“Worrisome” evidence, but “far too little” research on the effects of cannabis on pregnancy.
That’s how researchers from Georgetown University Medical Center describe the findings of their new medical cannabis review.
Published in BMC Pharmacology and Toxicology, the report scrutinizes the literature on marijuana and fetal development compiled between 1975 and 2015. While the authors rehash plenty of now-hackneyed marijuana facts (i.e. THC lingers in fat cells for up to a month, and today’s cannabis contains much more of it than our parents’ weed did forty years ago), they also present some sobering but less well-known information that’s been emerging from more recent rounds of research.
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Studies suggest that, in the mother, elevation of cannabinoids can interfere with both the transportation of a fertilized egg out of the fallopian tube and its implantation in the uterus. This increases the risk of spontaneous abortion and ectopic pregnancy.
There is also substantial evidence that cannabinoids can alter the placenta and even pass easily through it to act directly on the developing fetus. To use a medical term, this can potentially “screw up” every aspect of development: growth of brain and nerve cells, laying down of blood vessels, cellular development, tissue differentiation, and cognitive development.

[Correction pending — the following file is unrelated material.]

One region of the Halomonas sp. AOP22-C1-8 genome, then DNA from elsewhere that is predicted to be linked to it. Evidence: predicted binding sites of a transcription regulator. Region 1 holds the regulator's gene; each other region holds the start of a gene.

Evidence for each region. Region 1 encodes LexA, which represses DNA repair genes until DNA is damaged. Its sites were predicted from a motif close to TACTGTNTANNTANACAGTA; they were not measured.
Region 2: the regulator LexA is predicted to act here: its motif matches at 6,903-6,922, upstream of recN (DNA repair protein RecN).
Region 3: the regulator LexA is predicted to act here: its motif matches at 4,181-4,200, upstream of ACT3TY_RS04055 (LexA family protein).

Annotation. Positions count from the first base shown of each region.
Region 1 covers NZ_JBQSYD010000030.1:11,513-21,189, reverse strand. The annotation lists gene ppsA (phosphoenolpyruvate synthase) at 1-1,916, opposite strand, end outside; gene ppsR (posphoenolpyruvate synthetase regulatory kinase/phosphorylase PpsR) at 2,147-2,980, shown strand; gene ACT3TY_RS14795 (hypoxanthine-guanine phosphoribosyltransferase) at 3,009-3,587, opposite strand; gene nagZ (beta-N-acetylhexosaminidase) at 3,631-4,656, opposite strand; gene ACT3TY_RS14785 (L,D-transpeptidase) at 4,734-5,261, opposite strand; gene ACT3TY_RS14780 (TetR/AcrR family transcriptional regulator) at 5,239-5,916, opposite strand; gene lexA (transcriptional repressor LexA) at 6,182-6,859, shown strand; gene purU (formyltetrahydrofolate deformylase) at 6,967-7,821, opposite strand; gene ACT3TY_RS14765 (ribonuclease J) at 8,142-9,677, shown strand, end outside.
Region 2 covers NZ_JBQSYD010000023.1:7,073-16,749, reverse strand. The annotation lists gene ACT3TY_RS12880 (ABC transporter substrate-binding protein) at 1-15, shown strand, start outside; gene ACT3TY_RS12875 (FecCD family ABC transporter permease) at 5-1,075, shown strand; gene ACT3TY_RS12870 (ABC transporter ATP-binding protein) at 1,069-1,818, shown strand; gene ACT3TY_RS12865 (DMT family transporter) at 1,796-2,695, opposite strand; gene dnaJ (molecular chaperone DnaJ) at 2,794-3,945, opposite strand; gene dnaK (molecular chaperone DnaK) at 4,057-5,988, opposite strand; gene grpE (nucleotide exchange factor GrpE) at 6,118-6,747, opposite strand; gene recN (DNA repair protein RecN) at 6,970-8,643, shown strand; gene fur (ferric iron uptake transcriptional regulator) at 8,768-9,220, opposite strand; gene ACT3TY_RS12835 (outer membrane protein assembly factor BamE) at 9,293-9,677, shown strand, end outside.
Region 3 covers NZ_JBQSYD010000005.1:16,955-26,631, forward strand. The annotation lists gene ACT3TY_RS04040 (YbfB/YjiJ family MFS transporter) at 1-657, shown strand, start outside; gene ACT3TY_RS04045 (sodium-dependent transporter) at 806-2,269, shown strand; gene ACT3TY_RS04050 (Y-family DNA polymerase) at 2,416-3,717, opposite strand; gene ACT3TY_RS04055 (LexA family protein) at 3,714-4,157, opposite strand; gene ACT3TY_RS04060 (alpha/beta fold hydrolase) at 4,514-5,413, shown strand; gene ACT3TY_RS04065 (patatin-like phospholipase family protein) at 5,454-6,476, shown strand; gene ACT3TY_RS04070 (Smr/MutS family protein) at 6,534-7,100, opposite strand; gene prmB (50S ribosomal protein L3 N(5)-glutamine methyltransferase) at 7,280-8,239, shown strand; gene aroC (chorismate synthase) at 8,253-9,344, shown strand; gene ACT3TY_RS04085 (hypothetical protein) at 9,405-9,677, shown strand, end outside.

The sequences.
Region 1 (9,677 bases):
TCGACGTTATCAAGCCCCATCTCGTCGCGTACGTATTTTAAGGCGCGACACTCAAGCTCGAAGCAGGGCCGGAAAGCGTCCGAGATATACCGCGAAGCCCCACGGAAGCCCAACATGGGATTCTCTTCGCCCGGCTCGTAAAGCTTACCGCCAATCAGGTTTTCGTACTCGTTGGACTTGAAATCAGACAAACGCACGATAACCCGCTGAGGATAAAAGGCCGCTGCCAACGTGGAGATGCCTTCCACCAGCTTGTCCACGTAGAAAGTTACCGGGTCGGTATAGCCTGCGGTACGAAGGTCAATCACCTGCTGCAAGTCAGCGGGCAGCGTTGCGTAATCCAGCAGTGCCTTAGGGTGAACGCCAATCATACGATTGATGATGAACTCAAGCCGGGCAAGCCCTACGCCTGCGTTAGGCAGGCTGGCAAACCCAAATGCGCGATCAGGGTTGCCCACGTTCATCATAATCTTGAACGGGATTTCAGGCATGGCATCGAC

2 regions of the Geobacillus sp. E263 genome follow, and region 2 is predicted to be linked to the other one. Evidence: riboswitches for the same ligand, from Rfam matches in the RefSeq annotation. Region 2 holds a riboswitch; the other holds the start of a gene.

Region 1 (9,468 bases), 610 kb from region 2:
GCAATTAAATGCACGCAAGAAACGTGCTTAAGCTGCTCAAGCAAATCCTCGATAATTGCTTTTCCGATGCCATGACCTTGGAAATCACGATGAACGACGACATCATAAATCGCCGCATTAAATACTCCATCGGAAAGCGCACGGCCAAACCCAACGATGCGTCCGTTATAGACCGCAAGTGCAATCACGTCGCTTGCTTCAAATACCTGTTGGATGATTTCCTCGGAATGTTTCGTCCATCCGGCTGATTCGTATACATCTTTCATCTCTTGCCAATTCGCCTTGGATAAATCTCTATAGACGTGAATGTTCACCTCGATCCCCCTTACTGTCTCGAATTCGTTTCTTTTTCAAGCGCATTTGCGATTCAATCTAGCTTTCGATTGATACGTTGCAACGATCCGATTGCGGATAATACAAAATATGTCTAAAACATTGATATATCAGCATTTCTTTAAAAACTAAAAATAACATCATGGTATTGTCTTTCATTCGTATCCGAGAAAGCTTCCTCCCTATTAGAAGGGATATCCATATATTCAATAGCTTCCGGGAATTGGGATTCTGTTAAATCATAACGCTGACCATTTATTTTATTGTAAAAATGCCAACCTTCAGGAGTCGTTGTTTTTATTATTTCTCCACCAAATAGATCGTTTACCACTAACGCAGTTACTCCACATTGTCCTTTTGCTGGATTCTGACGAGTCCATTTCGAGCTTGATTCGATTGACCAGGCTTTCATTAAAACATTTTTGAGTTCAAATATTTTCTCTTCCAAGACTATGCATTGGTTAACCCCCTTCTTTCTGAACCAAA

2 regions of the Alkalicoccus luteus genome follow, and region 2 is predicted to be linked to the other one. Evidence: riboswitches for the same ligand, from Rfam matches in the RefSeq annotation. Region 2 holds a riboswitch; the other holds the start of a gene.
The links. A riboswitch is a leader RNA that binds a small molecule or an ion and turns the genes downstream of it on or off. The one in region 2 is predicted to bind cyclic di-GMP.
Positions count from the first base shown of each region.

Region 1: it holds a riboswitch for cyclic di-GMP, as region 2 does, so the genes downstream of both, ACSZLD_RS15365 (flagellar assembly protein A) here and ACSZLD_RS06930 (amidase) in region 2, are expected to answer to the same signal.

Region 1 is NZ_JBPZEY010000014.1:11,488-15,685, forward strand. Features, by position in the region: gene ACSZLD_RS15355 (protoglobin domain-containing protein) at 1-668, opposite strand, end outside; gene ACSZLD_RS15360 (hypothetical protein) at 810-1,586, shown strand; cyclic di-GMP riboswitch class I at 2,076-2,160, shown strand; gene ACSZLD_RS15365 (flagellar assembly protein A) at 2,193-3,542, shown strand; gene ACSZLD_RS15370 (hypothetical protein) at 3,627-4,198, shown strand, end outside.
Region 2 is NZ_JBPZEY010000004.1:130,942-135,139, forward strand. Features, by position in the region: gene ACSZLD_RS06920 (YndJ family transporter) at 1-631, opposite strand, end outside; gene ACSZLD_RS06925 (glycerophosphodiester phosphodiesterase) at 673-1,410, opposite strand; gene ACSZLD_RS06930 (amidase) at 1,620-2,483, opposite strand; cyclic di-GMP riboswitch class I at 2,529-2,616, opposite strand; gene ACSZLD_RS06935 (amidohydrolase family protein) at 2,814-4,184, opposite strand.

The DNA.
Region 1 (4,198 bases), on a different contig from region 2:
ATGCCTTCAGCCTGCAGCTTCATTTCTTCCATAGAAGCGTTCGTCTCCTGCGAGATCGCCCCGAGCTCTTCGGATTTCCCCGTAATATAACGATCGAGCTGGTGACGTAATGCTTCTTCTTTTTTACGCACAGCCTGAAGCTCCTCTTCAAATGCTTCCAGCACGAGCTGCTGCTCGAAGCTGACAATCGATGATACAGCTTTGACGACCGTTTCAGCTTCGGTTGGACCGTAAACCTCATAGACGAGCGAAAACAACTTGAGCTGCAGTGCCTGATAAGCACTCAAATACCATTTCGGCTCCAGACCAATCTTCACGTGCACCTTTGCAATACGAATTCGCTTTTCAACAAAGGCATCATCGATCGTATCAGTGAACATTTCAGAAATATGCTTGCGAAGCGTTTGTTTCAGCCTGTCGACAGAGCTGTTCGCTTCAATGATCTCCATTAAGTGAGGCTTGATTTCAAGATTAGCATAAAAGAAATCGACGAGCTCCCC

Senior investigator G. Ian Gallicano sums it up simply: “THC and other chemicals alter molecular pathways that shouldn’t be disrupted during development of a fetus.”
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Ironically, one of marijuana’s most exciting possible medical qualities could be especially devastating to a gestating embryo.
Says Gallicano, “We also know that THC is a promising agent for treating cancer, because it negatively affects tumor growth and can cause the death of cancer cells.” Unfortunately, THC might have a hard time distinguishing a baby from a tumor.
Sorry to disrupt anyone’s sentimental vision of motherhood, but, from the perspective of ordinary cells, a growing baby can look a hell of a lot like cancer: It’s a rapidly proliferating body of cells that starts hijacking blood vessels (the technical term for this is “angiogenesis”) to support itself on nutrients syphoned off from the host (i.e. mommy). Impeding angiogenesis and inducing apoptosis, or cell death, is precisely how cannabinoids respond to certain forms of cancer; it’s not unreasonable to suspect it might respond similarly to an embryo.
This fear is purely hypothetical, but it does certainly point to the study’s overall conclusion—one which is echoed in nearly every medical marijuana report— “Far too little research has been conducted on the effects of cannabis.”